(Previous page: Nathan in Connecticut)
Beginning in 2008 yDNA testing was done by familytreedna.com for two descendants of Hiram HOLMES and for a descendant of Peter HOLMES. The results were good news and apparent bad news for the ideas presented in these pages.
For privacy reasons I will refer in this page to seven living individuals as:
- H1 and H2 – Hiram descendants
- P1 – Peter descendant
- Ja1 — Descendant of James HOLMES of Oxford, Maine
- J1, J2, J3 – Descendants of Jabez HOLMES of Plymouth
The common ancestors and the divergences in these lines are:
John -+-> Nathaniel -+-> Elisha ... Nathan -+-> Hiram ... Jerome -+-> H1 | | | | | | | +-> H2 | | | | | +-> Peter --------------> P1 | | | +-> Nathaniel ... James -----------------------> Ja1 | +-> John ... Jabez -+-> Palmer -------------------------------> J1 | +-> Benjamin ... ? -+-> ? ----------------> J2 | +-> ? ----------------> J3
For H1, H2, and P1, out of the first 37 markers tested, 33 matched each other and those of four other Holmeses, J1, J2, J3, and Ja1, in the familytreedna.com database. The tests for H1, H2, and J1 were later extended to 67 markers (plus an additional 3 markers for H1), and all three matched exactly on all the 30 additional markers. This level of matching indicates a common ancestor for all seven individuals within the past few hundred years, and combined with the other information we have makes it nearly certain all seven are in fact descendants of John HOLMES. That’s the good news.
The apparent bad news is on four markers where mismatches occur: DYS 19, 460, 576, and 442. For H1 and H2 (who in fact are both descendants of Hiram’s grandson Jerome), the values for these markers are (16, 12, 21, 12) and (16, 11, 21, 13). For P1 they are (15, 12, 20, 13). (See table below.) Four mutations in the five generations since Nathan, and two in the three generations since Jerome, is surprising though not impossible. Moreover Ja1, J1, J2, and J3 have for these markers (16, 11, 21, 12), (17, 11, 21, 13), (16, 11, 20, 13), and (16, 11, 20, 13). Each of these differs only by one mutation from H2. None of this rules out the reconstructed lineage presented here, but it does give one pause.
|DYS 19||DYS 460||DYS 576||DYS 442|
In particular, at DYS 576, three individuals have 20 and four have 21. If these indicate closeness of relationship then it means H1 and H2 are closer to Ja1 and J1 than they are to P1.
Is this possible? To me it’s the nightmare scenario: it would mean Hiram was closer to Jabez than to Peter, implying he was not in fact a son of Nathan. But the evidence he was is very strong.
On the other hand, the values at DYS 460 suggest H2 is closer to Ja1, J1, J2, and J3 than to H1 and P1. But we know that’s wrong. We know H1 and H2 are closely related. The differences between H1 and H2 must have arisen since Jerome. In particular, Jerome either had 11 at DYS 460, and a mutation to 12 produced a coincidental match between H1 and P1, or he had a 12, and a mutation to 11 produced a coincidental match between H2 and Ja1, J1, J2, and J3. Either way, it is an established fact that the apparent grouping on DYS 460 into H1/P1 and H2/Ja1/J1/J2/J3 is illusory.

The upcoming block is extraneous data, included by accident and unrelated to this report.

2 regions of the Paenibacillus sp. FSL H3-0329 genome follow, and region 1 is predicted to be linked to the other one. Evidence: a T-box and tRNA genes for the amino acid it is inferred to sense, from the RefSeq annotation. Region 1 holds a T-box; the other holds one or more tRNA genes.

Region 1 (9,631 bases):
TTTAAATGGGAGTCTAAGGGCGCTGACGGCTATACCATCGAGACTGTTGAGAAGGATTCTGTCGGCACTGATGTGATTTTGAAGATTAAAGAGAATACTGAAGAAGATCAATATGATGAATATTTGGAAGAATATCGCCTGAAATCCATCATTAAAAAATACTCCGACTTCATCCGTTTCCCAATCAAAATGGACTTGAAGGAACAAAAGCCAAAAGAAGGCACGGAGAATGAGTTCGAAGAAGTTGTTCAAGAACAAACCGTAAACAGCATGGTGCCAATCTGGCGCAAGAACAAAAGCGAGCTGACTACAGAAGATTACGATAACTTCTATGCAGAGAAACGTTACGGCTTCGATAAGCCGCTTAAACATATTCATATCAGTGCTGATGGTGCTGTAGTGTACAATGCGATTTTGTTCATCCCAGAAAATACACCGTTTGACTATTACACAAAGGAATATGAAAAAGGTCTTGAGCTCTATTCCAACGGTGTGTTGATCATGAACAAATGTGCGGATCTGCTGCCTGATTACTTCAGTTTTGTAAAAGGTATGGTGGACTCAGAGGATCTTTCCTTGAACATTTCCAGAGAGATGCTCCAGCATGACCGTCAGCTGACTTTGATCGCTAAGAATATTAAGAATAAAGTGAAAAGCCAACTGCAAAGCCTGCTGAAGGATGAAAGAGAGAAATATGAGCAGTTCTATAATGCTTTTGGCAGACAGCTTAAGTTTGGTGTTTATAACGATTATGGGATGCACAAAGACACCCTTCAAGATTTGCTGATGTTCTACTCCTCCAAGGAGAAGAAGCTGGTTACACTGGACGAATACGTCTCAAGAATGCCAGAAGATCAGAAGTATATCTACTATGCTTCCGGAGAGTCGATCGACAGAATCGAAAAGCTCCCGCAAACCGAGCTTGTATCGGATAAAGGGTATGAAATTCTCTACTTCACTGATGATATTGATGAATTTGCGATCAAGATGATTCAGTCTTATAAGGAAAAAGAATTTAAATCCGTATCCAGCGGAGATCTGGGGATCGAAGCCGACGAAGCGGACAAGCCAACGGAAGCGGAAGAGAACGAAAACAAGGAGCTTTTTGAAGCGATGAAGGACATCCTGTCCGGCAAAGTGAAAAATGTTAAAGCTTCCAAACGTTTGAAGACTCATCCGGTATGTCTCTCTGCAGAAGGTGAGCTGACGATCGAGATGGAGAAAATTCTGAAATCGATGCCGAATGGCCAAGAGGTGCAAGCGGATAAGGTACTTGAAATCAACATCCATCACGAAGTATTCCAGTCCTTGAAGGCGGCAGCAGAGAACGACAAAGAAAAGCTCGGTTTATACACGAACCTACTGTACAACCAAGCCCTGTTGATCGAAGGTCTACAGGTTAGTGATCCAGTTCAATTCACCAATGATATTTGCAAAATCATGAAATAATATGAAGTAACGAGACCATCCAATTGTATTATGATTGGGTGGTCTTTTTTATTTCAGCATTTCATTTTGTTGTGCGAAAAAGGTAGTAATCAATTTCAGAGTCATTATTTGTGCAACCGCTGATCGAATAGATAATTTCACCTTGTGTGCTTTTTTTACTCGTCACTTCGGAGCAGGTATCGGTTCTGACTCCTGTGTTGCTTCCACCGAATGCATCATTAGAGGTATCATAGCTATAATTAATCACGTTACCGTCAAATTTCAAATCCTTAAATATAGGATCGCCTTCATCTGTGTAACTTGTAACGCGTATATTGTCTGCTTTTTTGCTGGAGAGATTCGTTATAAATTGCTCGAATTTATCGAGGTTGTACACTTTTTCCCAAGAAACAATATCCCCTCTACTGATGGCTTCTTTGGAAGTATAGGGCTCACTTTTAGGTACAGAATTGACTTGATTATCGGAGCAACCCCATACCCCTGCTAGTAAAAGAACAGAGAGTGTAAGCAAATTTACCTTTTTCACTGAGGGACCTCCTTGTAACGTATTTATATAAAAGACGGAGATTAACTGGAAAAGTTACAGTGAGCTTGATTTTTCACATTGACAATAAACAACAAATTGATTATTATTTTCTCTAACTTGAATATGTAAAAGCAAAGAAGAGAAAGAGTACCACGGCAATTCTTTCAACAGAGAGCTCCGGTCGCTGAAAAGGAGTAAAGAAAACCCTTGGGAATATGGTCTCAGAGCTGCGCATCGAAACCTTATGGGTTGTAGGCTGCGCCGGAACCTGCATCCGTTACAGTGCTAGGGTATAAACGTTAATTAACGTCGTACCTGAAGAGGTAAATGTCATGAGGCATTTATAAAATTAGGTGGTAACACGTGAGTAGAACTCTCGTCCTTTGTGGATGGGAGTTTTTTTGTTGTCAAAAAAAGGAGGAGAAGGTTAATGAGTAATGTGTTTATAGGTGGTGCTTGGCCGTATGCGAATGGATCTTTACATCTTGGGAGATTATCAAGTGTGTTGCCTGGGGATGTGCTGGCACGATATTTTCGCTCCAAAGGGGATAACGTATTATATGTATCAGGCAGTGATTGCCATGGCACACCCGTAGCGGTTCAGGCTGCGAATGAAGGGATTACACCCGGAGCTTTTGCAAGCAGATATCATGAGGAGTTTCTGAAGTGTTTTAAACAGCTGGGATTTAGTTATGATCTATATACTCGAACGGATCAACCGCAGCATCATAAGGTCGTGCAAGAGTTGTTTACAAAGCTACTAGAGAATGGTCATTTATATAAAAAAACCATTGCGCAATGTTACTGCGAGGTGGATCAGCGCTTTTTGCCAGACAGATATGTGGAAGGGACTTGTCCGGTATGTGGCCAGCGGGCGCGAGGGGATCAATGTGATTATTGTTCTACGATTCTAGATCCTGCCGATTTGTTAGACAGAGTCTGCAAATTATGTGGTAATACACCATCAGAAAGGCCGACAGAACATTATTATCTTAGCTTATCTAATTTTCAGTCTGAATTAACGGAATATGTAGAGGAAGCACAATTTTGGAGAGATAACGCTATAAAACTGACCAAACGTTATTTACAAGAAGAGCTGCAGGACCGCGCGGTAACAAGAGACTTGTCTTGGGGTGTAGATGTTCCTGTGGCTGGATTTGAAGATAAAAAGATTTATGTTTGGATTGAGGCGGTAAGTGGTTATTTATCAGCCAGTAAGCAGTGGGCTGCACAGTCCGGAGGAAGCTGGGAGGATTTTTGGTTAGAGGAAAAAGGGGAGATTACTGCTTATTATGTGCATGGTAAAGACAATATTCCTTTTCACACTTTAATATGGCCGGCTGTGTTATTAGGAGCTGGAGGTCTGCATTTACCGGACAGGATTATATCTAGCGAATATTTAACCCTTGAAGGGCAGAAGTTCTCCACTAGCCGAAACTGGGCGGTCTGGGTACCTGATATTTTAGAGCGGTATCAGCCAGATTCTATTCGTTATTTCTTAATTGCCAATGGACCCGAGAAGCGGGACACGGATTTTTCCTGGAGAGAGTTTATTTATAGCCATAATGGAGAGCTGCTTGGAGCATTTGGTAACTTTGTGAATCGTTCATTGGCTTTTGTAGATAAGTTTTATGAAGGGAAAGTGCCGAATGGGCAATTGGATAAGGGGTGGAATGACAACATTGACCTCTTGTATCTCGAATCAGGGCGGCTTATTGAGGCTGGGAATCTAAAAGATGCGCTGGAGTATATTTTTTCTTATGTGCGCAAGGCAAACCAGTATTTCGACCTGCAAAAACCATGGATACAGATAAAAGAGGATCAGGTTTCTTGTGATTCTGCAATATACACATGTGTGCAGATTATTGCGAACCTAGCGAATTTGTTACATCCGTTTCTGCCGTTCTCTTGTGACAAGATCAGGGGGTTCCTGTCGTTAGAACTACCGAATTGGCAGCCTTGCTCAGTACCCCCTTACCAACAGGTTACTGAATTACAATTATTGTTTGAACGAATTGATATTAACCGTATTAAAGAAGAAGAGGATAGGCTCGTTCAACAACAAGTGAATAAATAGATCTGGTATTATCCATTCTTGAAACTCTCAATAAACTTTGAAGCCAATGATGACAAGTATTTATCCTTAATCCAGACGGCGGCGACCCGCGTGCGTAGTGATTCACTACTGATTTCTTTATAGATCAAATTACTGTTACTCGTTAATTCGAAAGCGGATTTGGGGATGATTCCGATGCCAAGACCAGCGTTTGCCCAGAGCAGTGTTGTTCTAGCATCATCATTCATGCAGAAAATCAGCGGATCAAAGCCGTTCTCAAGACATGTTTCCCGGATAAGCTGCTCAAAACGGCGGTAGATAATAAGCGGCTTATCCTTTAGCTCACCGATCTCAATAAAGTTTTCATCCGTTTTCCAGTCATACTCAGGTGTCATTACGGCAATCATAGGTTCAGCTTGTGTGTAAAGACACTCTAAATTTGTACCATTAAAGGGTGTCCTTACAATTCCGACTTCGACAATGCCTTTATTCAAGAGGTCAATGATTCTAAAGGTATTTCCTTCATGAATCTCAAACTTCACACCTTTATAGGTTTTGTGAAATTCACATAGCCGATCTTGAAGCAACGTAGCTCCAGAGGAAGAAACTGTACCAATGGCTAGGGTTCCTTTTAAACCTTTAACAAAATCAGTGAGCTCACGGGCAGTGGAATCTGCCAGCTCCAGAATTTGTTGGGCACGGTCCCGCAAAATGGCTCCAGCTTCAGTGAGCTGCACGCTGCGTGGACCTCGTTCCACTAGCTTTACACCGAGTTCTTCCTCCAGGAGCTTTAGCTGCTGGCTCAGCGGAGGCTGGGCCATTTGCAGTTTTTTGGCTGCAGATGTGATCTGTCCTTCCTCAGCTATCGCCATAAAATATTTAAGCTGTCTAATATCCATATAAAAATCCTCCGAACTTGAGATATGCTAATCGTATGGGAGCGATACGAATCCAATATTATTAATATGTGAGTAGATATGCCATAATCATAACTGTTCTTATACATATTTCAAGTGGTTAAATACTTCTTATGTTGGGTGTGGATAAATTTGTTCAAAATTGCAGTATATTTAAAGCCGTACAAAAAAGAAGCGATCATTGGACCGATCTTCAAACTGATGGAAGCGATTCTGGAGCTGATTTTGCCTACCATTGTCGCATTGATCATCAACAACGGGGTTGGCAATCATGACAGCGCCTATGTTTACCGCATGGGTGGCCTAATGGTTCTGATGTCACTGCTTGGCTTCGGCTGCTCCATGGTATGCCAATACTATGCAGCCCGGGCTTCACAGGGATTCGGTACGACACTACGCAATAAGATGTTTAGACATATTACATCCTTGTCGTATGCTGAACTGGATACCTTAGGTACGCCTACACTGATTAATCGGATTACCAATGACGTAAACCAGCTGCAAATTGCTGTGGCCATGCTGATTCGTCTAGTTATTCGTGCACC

Similarly, at DYS 442, it looks as though H1/Ja1 is one grouping and H2/P1/J1/J2/J3 is another, and that’s also wrong. Altogether it looks as though there were at least three places where mutations to the same value occurred independently in different lines. I can’t prove this happened, but it seems to me less unlikely than a mistake in the lines back to Nathan. As a guess, maybe these markers for John were (16, 11, 21, 13); then DYS 19 mutations occurred on the P1 line at or after Peter and on the J1 line at or after Palmer; DYS 460 mutations on the H1 line at or after Clarence and the P1 line at or after Peter; DYS 576 mutations on the P1 line at or after Peter and the J2 and J3 lines at or after Benjamin (but before their split); and DYS 442 mutations on the H1 line at or after Clarence and the Ja1 line at or after Nathaniel Jr. Or something along those lines. More testing of John HOLMES descendants, especially of e.g. descendants of Jabez of Hamilton and of Henry, might clarify things, of course. (Since yDNA is inherited only on the male line, we cannot get information from yDNA testing of descendants of Eunice and Hannah, and I do not believe the younger Nathan has living descendants.)
By the way, these yDNA tests address an old uncertainty. In [Stratton’s] article “Descendants of Mr John Holmes, Messenger of the Plymouth Court” he writes:
“The evidence that Nathaniel2 Holmes was the son of John1 is not so conclusive, but must be inferred mainly from his being in Plymouth at the right time… he named children John and Sarah, the names of his supposed father, brother, and mother, and his brother John2 Holmes named one of his sons Nathaniel. That John2 and Nathaniel2 married sisters, Patience and Mercy Faunce, may be another indication that they were brothers… it must be understood that the relationship is not satisfactorily proven.”
To the best of my knowledge, the aforementioned seven men include the first male line descendants of Nathaniel2 and of John2 to do yDNA tests. Since the results indicate a common ancestor within the past few hundred years, it seems there now is genetic evidence that Nathaniel and John were close relatives — almost certainly brothers. So our DNA tests have helped settle an open question about the family of John Holmes of Plymouth. (The question also appears to have been settled by the newly discovered evidence of John’s roots in England; see [Holmes].)
(Next page: Summary: Nathan’s life and family)